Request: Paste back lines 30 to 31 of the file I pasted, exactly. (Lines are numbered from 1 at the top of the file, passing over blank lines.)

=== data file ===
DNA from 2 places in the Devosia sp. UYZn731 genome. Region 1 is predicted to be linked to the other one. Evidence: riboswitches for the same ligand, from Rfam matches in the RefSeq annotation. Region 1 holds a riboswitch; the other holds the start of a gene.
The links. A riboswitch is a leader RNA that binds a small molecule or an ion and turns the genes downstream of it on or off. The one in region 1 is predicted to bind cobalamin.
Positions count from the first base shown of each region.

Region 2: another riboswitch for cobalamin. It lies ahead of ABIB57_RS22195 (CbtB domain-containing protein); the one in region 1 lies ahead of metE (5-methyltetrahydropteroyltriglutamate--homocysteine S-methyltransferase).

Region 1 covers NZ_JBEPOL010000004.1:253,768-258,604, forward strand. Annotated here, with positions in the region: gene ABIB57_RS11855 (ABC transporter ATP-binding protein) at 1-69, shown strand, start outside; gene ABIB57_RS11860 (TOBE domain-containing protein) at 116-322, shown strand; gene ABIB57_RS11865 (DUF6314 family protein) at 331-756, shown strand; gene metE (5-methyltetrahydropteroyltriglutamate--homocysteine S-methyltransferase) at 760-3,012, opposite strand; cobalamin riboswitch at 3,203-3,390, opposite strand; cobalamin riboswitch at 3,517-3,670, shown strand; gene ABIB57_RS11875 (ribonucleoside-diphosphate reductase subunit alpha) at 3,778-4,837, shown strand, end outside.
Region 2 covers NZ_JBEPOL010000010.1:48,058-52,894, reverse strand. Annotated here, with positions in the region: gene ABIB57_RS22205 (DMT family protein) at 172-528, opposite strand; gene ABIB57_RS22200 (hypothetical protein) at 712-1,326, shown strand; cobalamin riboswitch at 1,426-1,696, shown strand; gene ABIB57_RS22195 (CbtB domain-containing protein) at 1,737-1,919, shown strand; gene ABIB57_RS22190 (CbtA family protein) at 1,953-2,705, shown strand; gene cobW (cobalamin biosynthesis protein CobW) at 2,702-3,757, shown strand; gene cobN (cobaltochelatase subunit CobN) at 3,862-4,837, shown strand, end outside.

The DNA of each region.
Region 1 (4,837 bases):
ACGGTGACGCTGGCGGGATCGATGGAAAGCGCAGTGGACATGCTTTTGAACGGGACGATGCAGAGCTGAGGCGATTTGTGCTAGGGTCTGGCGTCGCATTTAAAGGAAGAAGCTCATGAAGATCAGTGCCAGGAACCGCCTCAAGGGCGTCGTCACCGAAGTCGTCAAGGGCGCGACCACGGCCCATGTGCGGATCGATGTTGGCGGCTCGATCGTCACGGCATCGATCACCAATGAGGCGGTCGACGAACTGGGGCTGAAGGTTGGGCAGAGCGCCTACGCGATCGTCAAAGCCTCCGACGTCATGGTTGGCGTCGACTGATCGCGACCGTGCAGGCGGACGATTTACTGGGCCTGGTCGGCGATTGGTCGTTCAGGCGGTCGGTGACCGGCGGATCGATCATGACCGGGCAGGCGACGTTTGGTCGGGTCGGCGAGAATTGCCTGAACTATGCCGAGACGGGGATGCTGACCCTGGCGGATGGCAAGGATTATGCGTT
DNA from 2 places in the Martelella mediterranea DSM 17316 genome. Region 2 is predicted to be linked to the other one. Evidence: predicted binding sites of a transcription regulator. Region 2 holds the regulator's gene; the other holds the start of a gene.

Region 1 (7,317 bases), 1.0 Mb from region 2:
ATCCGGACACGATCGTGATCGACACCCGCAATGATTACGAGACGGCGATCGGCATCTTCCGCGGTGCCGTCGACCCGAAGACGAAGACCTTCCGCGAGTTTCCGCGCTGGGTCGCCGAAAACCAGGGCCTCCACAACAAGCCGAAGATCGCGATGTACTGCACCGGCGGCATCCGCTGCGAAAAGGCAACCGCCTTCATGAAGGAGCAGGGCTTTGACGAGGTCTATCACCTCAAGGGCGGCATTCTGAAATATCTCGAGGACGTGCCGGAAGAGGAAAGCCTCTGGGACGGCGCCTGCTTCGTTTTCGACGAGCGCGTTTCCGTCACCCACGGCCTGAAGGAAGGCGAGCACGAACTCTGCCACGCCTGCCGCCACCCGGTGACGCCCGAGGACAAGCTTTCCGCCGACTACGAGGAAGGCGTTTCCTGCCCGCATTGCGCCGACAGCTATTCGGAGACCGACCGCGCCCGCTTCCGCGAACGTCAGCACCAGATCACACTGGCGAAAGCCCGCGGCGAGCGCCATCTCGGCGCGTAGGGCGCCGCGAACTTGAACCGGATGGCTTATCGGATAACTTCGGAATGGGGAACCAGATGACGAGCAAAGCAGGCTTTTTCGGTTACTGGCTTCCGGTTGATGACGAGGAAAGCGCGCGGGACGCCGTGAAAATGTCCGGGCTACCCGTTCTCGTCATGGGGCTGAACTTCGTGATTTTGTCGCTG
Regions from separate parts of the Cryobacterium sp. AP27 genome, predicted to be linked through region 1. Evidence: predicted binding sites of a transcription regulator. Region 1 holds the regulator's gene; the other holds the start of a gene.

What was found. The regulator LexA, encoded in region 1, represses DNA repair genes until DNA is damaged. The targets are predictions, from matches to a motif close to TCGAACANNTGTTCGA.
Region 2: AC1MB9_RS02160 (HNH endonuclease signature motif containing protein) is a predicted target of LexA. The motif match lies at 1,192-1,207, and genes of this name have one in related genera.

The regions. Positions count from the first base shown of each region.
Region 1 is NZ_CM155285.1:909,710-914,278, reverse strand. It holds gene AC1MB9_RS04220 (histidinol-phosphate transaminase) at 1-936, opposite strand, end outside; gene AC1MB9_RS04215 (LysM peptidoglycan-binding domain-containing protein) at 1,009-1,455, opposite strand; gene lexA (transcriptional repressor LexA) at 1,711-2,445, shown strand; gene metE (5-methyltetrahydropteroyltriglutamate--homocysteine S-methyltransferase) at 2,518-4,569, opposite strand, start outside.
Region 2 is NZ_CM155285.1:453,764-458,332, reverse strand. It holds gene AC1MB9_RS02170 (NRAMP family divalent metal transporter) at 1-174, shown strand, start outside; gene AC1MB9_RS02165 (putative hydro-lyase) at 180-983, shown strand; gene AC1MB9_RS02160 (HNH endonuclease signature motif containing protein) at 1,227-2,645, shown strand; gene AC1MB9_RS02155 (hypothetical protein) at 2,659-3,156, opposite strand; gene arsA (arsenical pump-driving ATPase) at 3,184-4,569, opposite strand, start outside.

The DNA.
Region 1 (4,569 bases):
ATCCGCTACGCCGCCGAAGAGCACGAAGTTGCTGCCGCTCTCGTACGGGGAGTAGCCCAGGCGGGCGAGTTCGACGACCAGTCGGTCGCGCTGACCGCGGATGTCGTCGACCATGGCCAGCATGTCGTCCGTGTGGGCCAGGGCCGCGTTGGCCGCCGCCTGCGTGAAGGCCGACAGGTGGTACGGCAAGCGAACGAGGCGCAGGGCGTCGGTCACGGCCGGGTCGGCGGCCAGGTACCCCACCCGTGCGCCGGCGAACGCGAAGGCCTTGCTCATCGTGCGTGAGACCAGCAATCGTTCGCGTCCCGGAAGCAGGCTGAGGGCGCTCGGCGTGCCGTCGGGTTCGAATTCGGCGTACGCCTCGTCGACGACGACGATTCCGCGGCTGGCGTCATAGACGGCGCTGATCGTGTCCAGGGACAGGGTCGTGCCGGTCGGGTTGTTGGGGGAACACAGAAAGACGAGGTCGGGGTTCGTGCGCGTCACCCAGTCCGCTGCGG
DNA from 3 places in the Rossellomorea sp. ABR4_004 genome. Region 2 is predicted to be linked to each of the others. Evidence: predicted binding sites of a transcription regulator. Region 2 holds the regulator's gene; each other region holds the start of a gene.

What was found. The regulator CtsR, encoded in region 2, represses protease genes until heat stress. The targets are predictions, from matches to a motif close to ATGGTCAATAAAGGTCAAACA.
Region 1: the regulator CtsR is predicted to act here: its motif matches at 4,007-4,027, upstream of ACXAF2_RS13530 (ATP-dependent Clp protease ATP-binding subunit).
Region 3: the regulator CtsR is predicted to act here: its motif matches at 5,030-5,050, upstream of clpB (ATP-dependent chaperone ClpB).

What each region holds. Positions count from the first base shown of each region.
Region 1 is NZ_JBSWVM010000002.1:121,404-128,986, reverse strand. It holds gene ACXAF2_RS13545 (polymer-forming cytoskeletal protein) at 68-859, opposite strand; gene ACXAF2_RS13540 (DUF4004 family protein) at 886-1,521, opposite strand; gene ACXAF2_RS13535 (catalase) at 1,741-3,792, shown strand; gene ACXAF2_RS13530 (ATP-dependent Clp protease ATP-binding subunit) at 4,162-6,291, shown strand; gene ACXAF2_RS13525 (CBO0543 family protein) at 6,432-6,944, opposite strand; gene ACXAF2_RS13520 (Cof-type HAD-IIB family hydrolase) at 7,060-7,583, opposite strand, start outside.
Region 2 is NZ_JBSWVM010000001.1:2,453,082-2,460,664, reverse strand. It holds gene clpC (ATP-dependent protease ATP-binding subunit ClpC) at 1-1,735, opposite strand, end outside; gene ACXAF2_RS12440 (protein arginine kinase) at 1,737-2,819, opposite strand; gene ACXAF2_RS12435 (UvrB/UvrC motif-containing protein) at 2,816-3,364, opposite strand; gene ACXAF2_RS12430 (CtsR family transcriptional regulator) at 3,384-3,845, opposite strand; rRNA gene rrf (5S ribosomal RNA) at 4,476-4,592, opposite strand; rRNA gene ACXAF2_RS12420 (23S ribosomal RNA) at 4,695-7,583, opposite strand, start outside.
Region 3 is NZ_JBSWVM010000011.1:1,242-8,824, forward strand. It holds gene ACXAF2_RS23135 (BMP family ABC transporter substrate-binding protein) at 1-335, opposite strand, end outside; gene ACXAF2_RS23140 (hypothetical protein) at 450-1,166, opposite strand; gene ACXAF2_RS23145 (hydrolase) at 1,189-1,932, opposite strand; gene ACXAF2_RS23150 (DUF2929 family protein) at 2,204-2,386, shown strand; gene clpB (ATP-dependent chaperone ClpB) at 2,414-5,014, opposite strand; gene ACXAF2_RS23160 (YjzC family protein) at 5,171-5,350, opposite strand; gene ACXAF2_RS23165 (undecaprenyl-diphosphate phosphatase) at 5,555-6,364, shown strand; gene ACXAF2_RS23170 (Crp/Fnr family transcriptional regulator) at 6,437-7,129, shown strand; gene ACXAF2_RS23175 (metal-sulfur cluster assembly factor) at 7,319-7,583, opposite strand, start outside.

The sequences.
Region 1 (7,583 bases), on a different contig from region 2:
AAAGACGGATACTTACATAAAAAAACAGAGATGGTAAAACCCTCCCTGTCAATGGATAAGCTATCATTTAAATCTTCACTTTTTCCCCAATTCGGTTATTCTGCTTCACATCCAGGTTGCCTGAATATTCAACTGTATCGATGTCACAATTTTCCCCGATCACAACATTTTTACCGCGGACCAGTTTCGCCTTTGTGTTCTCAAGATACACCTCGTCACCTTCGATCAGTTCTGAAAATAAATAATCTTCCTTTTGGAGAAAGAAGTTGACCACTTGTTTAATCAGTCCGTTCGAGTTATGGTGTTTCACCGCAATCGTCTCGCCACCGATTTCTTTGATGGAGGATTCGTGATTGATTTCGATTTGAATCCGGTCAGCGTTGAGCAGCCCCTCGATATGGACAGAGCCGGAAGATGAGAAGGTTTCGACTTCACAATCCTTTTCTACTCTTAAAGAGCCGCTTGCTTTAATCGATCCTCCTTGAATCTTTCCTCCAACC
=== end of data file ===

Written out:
The sequences.
Region 1 (7,583 bases), on a different contig from region 2: